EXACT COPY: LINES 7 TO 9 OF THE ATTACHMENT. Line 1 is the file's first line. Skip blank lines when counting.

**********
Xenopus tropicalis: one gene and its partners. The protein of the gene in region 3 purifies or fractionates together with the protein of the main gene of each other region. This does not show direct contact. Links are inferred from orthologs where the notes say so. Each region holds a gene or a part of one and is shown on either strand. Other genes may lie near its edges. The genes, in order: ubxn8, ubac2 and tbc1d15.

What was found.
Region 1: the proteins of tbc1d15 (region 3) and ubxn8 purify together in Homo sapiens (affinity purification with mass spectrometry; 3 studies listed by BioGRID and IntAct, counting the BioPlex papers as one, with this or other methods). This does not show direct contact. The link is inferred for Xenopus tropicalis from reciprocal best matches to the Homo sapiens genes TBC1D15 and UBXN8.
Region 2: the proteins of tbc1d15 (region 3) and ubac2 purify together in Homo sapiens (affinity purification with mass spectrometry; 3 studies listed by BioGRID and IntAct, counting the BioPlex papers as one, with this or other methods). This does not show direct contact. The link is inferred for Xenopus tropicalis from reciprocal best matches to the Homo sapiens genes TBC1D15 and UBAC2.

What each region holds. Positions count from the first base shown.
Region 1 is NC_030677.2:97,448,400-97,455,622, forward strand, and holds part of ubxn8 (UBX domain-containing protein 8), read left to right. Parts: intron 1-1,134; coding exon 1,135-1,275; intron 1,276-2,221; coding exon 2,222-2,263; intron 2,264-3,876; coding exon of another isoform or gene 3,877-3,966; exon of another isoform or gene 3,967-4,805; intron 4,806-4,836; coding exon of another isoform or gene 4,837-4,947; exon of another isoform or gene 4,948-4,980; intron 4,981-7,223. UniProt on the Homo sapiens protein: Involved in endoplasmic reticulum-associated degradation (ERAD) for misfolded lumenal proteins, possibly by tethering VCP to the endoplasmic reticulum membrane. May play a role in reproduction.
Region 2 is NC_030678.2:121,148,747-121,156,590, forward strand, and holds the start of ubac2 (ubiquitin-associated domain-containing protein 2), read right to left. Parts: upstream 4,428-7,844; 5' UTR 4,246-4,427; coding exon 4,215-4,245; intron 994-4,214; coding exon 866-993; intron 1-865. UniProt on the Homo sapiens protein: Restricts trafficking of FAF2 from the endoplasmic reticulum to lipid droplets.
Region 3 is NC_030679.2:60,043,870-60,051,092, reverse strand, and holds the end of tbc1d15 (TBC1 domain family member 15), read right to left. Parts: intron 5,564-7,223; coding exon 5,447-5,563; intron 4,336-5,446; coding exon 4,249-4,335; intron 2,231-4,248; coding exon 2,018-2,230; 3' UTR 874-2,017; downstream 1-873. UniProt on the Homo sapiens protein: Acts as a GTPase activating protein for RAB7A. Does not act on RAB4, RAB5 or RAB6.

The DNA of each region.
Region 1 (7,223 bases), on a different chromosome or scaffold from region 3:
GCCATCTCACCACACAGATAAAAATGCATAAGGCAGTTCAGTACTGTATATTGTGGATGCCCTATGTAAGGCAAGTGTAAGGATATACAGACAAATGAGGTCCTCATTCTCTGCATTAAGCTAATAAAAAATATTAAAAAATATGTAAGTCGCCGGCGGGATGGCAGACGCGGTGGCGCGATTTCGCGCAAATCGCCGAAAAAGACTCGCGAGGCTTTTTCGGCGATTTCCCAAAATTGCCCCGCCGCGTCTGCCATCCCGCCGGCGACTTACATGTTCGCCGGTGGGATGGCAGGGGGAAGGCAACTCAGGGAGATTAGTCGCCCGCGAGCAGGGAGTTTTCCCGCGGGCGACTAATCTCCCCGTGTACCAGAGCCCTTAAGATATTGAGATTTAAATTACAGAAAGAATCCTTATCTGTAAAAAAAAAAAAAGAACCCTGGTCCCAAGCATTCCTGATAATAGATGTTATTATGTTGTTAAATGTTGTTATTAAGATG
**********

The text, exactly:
Region 2 is NC_030678.2:121,148,747-121,156,590, forward strand, and holds the start of ubac2 (ubiquitin-associated domain-containing protein 2), read right to left. Parts: upstream 4,428-7,844; 5' UTR 4,246-4,427; coding exon 4,215-4,245; intron 994-4,214; coding exon 866-993; intron 1-865. UniProt on the Homo sapiens protein: Restricts trafficking of FAF2 from the endoplasmic reticulum to lipid droplets.
Region 3 is NC_030679.2:60,043,870-60,051,092, reverse strand, and holds the end of tbc1d15 (TBC1 domain family member 15), read right to left. Parts: intron 5,564-7,223; coding exon 5,447-5,563; intron 4,336-5,446; coding exon 4,249-4,335; intron 2,231-4,248; coding exon 2,018-2,230; 3' UTR 874-2,017; downstream 1-873. UniProt on the Homo sapiens protein: Acts as a GTPase activating protein for RAB7A. Does not act on RAB4, RAB5 or RAB6.

The DNA of each region.